It is easy to assume that your relationship will last forever. The rapturous emotions and validation one gets from sharing their affection exclusively with someone special often eclipses any negatives that might exist. Without the direct comparison of other similarly fulfilling relationships, it is easy for a gradual decline to go unnoticed.
Whilst this article focuses on determining how well your partner compliments your deepest relationship desires, it can also be read as a self-evaluation. If you want to be with the perfect partner for you, it goes without saying that you should be the perfect partner in return! It is only once you have both of those factors in place that you have the ingredients for the perfect relationship…
Everyone has their own personal beliefs and behaviours, developed via their own unique experiences in life. Part of forming a romantic relationship is not necessarily matching those beliefs and behaviours but adapting them to work together.
As discussed in the article The Happy Relationship Timeline, there comes a point in every relationship where the euphoric feelings of early attraction start to be integrated with more realistic life plans, as well as a deeper and more serious level of intimacy.
Having someone who fulfils your emotional desires involves being with someone who understands you.
Even typically negative emotional traits such as jealousy or anger are not necessarily bad if you are with a partner who empathises with such behaviour, without compromising their own emotional desires of course.
Gary Chapman in his popular book The Five Love Languages hypothesises that individuals will seek one of five different expressions of love from their partner or spouse. He concludes that by discovering which of the five you and your partner seek, you can cater for those desires accordingly. The five love languages he lists are words of affirmation, quality time, receiving gifts, acts of service and physical touch.
There is truth that people will naturally appreciate certain expressions of love over others, but the overriding point is that most people strive to be with someone who fully understands and supports all of their emotional desires.
Physical desires – sex, intimacy and physical touch – are only one part of a fulfilling relationship, but for many couples it can be the final make or break beyond an emotional connection. An unfulfilling sex life is something that can gradually develop and is one of the primary causes of infidelity.
Physical desires are not just about being with someone who is sexually expressive and selfless, but also having someone who is consistently close and comforting with their intimacy, rather than ever being distant.
When it comes to dealing with couples who are unsatisfied physically, it usually comes down to a lack of communication (ineffectively expressing their physical desires) or a lack of effort to become a better lover (accepting a mediocre sex life). A masterful lover should understand their partner’s body better than anybody else and become resolute and proactive in gaining that ability.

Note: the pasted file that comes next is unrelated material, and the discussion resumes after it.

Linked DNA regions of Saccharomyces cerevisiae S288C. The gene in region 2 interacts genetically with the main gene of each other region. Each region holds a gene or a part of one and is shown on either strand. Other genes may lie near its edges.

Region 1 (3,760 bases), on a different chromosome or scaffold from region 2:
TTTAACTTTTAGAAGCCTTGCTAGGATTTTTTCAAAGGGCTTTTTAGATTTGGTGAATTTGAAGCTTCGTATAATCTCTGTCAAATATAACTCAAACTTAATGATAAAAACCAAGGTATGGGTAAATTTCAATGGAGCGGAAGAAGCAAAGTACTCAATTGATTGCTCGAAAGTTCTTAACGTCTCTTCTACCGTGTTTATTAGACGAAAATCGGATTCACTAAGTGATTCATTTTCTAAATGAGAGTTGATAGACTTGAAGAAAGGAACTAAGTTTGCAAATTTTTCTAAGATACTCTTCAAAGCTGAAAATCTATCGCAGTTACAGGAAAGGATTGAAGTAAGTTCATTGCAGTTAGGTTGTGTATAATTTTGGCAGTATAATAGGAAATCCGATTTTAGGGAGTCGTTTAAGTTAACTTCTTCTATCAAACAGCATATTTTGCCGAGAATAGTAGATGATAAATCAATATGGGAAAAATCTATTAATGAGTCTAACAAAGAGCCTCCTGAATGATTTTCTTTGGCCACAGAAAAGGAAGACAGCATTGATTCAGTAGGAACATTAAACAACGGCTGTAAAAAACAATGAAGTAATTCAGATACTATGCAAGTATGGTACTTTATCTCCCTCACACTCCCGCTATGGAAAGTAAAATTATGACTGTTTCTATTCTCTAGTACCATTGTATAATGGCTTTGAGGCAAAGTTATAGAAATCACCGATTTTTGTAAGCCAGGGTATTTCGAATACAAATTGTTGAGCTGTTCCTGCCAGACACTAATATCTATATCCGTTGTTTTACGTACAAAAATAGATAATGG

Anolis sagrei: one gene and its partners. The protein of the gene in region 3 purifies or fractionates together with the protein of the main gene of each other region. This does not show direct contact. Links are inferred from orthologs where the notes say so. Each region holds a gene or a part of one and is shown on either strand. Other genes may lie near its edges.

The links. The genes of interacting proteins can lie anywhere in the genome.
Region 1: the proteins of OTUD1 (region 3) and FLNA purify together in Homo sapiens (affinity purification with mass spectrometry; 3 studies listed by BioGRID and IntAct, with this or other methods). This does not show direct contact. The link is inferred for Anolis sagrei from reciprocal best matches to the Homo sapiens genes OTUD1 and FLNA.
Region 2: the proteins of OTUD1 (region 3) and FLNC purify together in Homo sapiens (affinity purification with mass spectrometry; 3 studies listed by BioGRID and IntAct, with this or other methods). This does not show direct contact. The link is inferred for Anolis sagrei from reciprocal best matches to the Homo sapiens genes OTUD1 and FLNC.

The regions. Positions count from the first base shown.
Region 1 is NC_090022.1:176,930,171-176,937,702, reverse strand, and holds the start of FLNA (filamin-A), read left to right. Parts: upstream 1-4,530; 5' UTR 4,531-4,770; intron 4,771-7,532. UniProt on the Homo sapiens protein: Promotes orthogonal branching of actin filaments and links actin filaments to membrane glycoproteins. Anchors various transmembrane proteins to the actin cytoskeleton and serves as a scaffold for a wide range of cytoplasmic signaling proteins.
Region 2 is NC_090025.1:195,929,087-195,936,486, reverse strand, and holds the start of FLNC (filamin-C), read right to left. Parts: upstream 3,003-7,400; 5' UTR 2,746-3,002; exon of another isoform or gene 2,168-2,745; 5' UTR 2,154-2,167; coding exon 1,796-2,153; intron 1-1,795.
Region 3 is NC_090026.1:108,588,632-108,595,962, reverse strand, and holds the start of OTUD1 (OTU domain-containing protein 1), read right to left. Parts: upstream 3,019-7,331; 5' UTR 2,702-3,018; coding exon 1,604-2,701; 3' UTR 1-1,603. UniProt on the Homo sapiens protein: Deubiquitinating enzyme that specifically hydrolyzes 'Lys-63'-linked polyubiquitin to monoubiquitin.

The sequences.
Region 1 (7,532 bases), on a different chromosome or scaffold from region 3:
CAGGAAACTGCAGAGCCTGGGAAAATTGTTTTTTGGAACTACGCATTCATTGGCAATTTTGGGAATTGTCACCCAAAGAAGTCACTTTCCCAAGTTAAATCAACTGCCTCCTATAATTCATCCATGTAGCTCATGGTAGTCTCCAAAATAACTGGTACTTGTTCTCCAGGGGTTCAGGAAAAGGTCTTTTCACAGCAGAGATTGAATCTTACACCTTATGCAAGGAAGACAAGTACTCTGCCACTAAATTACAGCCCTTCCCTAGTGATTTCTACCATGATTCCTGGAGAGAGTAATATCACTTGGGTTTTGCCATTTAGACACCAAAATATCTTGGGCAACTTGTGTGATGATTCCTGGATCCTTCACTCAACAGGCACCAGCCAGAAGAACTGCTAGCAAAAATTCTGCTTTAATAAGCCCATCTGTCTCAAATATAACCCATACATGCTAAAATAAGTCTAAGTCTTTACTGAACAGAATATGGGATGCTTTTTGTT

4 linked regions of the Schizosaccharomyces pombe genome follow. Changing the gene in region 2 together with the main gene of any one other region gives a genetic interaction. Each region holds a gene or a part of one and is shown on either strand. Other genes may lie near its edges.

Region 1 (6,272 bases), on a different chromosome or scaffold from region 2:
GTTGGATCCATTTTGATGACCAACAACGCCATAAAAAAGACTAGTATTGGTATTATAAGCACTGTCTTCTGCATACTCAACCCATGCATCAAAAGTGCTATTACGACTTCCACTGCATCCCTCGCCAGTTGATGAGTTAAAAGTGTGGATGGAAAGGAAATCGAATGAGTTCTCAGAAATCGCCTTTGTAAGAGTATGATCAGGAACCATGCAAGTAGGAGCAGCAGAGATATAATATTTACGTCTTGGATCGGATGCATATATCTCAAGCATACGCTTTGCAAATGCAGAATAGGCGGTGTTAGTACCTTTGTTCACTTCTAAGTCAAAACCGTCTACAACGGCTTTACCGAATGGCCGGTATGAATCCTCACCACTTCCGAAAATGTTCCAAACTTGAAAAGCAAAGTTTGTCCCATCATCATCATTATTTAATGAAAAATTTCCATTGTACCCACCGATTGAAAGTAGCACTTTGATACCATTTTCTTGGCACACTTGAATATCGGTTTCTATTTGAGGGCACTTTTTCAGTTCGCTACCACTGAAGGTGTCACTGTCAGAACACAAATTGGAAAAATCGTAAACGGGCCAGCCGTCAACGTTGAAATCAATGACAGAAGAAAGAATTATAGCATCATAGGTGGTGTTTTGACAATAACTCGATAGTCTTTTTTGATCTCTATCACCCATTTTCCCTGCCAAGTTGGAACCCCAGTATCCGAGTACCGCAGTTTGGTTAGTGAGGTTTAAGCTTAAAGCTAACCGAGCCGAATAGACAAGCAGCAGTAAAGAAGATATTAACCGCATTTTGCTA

With proactive dating, it is actually relatively easy to find someone who fulfils both your emotional and physical desires. Finding someone who also has compatible growth desires and actively assists those desires is somewhat trickier.
All marriages or similarly long-term, committed relationships end because one person “changed”, or somewhat contradictory, “didn’t change”. To avoid those feelings, as the relationship progresses, a couple must change together. This includes supporting and encouraging each other’s goals and passions, as well as adapting to the results of any personal development.
With an ever evolving relationship, certain lapses in understanding are inevitably going to occur. Occasional moments of frustration or insecurity will crop up in a dynamic relationship. These moments are fine as long as you and your partner can quickly acknowledge them for what they are and use them as a learning experience.
It is when someone continually imposes the same negative occurrences – jealousy or arguments for example – with no apparent awareness that they start to create distance and contempt with their partner.
It is okay to make mistakes in a relationship but it is how you act afterwards that is important. A fulfilling relationship is a constant process of learning, improving and adapting to each other’s growth desires.
By definition, a partner that fulfils all of your emotional, physical and growth desires is the perfect partner for you. In my many years of working with couples from all sorts of different backgrounds, I am yet to meet someone who has cheated on their partner while sincerely believing that they fulfil those three criteria.
Remember that only the most socially astute person will be able to completely fulfil all three areas without at least some guidance and encouragement from you along the way. This is most certainly a mutual activity and by taking the time and effort to fully discover and understand your partner’s emotional, physical and growth desires, they will much more inclined to reciprocate. 🙂